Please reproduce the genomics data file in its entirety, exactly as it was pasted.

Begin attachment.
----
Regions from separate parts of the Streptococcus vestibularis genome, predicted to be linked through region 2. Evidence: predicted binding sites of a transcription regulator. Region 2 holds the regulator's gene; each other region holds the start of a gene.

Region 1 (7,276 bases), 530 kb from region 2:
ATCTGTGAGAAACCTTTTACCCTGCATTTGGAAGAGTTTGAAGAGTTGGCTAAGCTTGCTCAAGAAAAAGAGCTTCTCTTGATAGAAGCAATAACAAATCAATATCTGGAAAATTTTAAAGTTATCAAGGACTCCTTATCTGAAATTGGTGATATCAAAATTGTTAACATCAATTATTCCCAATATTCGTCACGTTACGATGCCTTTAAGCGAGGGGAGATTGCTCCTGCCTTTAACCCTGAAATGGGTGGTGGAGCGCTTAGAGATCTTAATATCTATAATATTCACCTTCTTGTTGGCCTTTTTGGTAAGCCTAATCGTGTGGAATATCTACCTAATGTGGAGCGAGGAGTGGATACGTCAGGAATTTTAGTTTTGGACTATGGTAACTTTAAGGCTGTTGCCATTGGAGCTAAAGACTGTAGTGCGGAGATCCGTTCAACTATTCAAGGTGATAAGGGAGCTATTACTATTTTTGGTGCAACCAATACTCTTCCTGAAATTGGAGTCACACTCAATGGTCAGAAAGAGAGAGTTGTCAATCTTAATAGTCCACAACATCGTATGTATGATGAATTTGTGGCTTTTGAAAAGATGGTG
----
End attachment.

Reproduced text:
Regions from separate parts of the Streptococcus vestibularis genome, predicted to be linked through region 2. Evidence: predicted binding sites of a transcription regulator. Region 2 holds the regulator's gene; each other region holds the start of a gene.

Region 1 (7,276 bases), 530 kb from region 2:
ATCTGTGAGAAACCTTTTACCCTGCATTTGGAAGAGTTTGAAGAGTTGGCTAAGCTTGCTCAAGAAAAAGAGCTTCTCTTGATAGAAGCAATAACAAATCAATATCTGGAAAATTTTAAAGTTATCAAGGACTCCTTATCTGAAATTGGTGATATCAAAATTGTTAACATCAATTATTCCCAATATTCGTCACGTTACGATGCCTTTAAGCGAGGGGAGATTGCTCCTGCCTTTAACCCTGAAATGGGTGGTGGAGCGCTTAGAGATCTTAATATCTATAATATTCACCTTCTTGTTGGCCTTTTTGGTAAGCCTAATCGTGTGGAATATCTACCTAATGTGGAGCGAGGAGTGGATACGTCAGGAATTTTAGTTTTGGACTATGGTAACTTTAAGGCTGTTGCCATTGGAGCTAAAGACTGTAGTGCGGAGATCCGTTCAACTATTCAAGGTGATAAGGGAGCTATTACTATTTTTGGTGCAACCAATACTCTTCCTGAAATTGGAGTCACACTCAATGGTCAGAAAGAGAGAGTTGTCAATCTTAATAGTCCACAACATCGTATGTATGATGAATTTGTGGCTTTTGAAAAGATGGTG